Monday, February 24, 2014

What I Read This Weekend

What I Read This Weekend . . .

A Winter KissA Winter Kiss by Lynn Collum, Jo Ann Ferguson and Isobel Linton -- Regency Romances

The first story is "A Winter Courtship" by Lynn Collum. Lord Major Marcus Grey, Earl Crandall receives a surprise visit from a late friend's sister, Miss Pamela Reed, who is fleeing an unwanted marriage to her cousin. Not knowing what to do with her, his friend Sir Norton Stickey volunteers his sister, a respectable widow, as chaperone. Mrs. Alison Prescott is happy to help a young lady in distress. She fell prey to a man's charm and found herself trapped in a horrible marriage. She refuses to allow another to make the same mistake. She agrees to take Pamela to Scotland to stay with Pamela and Norton's grandmother until Marcus can sort out the problem of Pamela's relatives. Lord Crandall finds himself increasingly attracted to Alison but she is reluctant to let him get close. Her companion, sensing romance in the air, has her own motives for not wanting a match suggests Pamela . Sir Norton finds himself trying to protect Pamela from making a marriage of convenience. Will they untangle the love knots and thaw Alison's icy heart?

This is a road trip novella which is always different and fun. The story is a little dark but there are lots of funny moments, especially involving animals and Pamela. Pamela is the comic relief of the story. The romance is sweet. There are kisses and a tiny bit of sensuality. The romance begins with love at first sight but develops into more. The plot was predictable but I liked it. I liked Alison and felt sorry for her. At first I didn't like Pamela but she was so artless, she was charming. The men aren't developed super well but Sir Norton is a typical sidekick. Major Grey/Lord Crandall is an amazing hero. He's practically Lord Perfect. He's a war hero, a nice guy and romantic. What more could a girl want? I would have liked this story developed into a longer story to really get a feel for who he really is. This is my favorite of the three stories.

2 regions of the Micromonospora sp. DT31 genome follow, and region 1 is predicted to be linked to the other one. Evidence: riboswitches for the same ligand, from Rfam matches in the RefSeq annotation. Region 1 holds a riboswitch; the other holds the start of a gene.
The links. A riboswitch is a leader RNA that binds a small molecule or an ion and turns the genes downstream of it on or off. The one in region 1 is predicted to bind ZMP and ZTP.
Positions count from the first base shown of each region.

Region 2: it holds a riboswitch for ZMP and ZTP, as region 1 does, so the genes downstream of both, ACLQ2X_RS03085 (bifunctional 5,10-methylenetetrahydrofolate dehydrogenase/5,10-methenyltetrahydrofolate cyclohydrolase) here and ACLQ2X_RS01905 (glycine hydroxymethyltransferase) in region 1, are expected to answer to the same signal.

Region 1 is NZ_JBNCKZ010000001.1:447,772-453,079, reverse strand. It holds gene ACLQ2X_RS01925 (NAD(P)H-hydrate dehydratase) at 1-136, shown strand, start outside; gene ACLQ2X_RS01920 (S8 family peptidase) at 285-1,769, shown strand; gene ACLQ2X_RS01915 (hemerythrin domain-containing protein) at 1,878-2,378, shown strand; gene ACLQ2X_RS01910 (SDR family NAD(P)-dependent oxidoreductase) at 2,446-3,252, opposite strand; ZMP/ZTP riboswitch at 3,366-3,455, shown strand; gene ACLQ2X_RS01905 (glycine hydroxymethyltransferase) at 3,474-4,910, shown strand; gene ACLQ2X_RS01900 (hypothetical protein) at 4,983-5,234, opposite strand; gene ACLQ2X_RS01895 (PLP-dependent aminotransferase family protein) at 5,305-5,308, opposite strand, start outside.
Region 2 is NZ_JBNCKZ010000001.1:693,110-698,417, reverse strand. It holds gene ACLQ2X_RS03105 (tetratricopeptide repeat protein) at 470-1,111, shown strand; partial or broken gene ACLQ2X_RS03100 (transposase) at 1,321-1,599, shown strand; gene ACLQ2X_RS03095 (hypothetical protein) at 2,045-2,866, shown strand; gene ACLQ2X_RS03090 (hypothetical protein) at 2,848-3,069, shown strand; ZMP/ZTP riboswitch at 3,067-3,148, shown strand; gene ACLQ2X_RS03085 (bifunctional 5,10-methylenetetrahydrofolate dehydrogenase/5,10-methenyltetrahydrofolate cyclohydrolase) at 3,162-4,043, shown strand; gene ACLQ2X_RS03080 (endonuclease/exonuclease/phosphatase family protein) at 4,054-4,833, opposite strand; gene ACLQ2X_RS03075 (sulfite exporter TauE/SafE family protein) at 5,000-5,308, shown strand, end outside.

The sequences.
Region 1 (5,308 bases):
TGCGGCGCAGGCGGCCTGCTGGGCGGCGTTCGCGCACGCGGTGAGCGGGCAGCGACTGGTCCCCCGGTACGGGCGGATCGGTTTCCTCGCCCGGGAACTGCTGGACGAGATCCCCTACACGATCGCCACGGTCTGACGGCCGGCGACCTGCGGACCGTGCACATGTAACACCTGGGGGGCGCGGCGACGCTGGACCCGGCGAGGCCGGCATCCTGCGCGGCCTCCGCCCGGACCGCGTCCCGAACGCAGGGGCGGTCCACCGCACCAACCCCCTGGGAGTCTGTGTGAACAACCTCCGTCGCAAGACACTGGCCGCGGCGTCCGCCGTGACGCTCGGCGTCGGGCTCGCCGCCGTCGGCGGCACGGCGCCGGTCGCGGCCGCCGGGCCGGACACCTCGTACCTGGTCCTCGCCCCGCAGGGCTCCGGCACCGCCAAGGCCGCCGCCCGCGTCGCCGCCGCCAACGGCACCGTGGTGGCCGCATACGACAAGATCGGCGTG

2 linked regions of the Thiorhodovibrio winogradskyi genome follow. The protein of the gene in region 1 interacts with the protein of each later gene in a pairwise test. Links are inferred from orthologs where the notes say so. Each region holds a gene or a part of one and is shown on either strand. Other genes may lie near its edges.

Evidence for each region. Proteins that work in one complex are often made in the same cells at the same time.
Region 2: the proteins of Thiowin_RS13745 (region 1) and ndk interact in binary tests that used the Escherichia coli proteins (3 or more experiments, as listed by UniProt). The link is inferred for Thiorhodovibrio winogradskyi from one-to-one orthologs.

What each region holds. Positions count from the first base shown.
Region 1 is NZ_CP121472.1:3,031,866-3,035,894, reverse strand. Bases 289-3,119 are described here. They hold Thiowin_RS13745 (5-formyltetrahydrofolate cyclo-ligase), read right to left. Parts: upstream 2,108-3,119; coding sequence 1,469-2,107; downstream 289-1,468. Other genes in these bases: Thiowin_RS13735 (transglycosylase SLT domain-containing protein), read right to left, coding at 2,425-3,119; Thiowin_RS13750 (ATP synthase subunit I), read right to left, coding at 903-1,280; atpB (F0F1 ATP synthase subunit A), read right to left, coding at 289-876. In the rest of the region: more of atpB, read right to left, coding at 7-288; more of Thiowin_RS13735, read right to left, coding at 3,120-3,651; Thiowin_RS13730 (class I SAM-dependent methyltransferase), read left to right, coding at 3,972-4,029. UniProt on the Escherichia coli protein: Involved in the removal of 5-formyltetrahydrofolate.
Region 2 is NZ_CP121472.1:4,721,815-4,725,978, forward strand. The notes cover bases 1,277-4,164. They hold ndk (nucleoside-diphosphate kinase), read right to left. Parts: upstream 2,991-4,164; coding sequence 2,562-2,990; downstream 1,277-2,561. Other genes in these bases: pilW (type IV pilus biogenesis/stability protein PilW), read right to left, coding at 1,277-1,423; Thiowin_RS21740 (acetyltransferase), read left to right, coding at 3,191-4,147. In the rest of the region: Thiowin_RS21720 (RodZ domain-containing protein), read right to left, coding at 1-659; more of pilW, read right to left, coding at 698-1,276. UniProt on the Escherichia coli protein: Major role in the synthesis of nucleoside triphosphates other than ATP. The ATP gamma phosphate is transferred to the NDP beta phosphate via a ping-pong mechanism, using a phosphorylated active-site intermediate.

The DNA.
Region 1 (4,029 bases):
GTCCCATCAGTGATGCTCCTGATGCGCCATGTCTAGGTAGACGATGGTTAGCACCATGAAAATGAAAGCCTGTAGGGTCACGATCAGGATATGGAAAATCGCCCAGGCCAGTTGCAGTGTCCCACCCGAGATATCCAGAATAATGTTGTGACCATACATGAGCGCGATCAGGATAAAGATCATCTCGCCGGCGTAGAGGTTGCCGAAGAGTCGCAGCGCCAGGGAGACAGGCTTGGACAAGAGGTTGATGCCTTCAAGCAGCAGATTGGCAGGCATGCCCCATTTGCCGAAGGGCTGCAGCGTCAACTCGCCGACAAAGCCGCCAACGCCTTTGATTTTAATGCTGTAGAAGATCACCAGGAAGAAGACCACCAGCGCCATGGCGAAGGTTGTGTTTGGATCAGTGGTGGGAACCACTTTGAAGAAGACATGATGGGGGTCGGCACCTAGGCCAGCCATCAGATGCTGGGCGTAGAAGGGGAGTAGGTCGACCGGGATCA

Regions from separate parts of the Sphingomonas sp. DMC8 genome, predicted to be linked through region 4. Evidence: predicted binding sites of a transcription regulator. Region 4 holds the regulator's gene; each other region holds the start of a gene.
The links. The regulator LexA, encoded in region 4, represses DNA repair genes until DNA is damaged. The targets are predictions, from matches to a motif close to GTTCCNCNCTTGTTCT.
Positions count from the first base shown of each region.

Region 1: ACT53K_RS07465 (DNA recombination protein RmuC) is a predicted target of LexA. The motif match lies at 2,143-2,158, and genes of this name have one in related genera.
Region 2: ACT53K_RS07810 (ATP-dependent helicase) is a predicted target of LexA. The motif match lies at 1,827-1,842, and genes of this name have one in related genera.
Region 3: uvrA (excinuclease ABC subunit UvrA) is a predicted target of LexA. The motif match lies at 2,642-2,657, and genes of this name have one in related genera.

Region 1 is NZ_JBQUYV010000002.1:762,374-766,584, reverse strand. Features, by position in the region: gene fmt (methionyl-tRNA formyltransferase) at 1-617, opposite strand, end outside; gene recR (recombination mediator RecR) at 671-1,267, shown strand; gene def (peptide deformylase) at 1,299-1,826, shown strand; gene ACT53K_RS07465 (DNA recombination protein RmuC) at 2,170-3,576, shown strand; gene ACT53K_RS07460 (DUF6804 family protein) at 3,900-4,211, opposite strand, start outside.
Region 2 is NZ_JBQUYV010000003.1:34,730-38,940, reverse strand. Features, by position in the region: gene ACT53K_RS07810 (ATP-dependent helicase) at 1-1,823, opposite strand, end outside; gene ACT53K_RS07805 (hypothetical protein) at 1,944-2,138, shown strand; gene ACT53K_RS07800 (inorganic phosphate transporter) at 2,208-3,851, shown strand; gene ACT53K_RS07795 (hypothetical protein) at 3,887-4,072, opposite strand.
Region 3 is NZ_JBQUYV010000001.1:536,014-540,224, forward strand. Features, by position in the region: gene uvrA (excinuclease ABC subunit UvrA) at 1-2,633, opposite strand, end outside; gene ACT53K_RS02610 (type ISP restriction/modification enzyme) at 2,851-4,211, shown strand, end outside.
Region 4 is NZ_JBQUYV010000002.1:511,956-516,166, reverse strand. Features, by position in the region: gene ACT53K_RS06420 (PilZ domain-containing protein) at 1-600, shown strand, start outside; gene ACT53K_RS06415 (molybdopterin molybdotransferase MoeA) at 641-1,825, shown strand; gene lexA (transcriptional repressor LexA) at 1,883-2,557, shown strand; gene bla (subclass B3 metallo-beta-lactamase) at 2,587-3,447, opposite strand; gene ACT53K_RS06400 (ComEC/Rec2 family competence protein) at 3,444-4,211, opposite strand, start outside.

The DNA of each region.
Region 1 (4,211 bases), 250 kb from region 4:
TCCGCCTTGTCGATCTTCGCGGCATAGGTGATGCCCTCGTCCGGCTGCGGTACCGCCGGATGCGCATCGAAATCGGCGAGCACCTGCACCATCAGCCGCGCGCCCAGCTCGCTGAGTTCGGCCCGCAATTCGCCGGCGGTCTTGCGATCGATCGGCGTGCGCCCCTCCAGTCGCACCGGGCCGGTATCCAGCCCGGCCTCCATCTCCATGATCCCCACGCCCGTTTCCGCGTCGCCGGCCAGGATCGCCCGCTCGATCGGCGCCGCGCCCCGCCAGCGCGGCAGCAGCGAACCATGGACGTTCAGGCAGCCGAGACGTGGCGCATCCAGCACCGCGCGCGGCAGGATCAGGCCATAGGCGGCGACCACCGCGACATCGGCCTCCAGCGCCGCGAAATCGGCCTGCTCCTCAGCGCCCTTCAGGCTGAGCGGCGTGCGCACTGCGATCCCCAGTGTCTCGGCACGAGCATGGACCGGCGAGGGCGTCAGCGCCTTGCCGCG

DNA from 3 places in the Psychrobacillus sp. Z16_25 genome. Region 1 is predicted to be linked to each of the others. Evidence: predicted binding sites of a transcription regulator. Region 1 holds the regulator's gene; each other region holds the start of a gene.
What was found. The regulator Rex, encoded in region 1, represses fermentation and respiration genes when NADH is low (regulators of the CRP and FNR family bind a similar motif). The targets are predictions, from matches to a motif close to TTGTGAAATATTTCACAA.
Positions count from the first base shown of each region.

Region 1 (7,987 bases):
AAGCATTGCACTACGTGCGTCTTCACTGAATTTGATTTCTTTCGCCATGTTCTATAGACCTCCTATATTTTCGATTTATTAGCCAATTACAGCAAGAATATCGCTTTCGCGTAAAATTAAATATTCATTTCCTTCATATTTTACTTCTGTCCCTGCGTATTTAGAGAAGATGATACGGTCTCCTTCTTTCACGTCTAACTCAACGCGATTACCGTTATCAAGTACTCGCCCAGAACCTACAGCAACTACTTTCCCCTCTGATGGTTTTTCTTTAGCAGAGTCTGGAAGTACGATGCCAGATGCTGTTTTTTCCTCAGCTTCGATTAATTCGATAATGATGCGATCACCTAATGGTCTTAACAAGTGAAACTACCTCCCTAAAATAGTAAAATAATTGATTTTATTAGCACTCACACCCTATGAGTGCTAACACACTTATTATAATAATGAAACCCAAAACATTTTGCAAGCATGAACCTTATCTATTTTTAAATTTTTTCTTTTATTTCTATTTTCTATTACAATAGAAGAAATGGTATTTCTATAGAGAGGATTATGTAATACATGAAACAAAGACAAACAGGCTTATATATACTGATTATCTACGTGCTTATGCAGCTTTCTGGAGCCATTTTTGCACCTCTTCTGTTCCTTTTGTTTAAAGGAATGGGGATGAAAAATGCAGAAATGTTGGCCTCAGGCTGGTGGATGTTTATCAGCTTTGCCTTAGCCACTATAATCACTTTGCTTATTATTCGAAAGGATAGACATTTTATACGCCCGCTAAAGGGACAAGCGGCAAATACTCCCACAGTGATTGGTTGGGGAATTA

In "The Winter Heart" by Jo Ann Ferguson, Joyce Stuart is forced by her aunt to play host to a young teenage boy, Charles Everett, whose parents have gone to France. Upon returning home with the boy, she discovers another unexpected guest, Geoffrey Wilcox, Lord Dartmouth (along with his bird and cat). Geoffrey is entirely unexpected in more ways than one: he's a rattle and an adventurer. He manages to make young Charles happy but Joyce is not amused by his antics. Joyce is a respectable lady, done with having adventures. She's had enough adventure to last a lifetime and not interested in more. Geoffrey makes a point of trying to get her to share in his adventures and Joyce finds herself wanting to give in.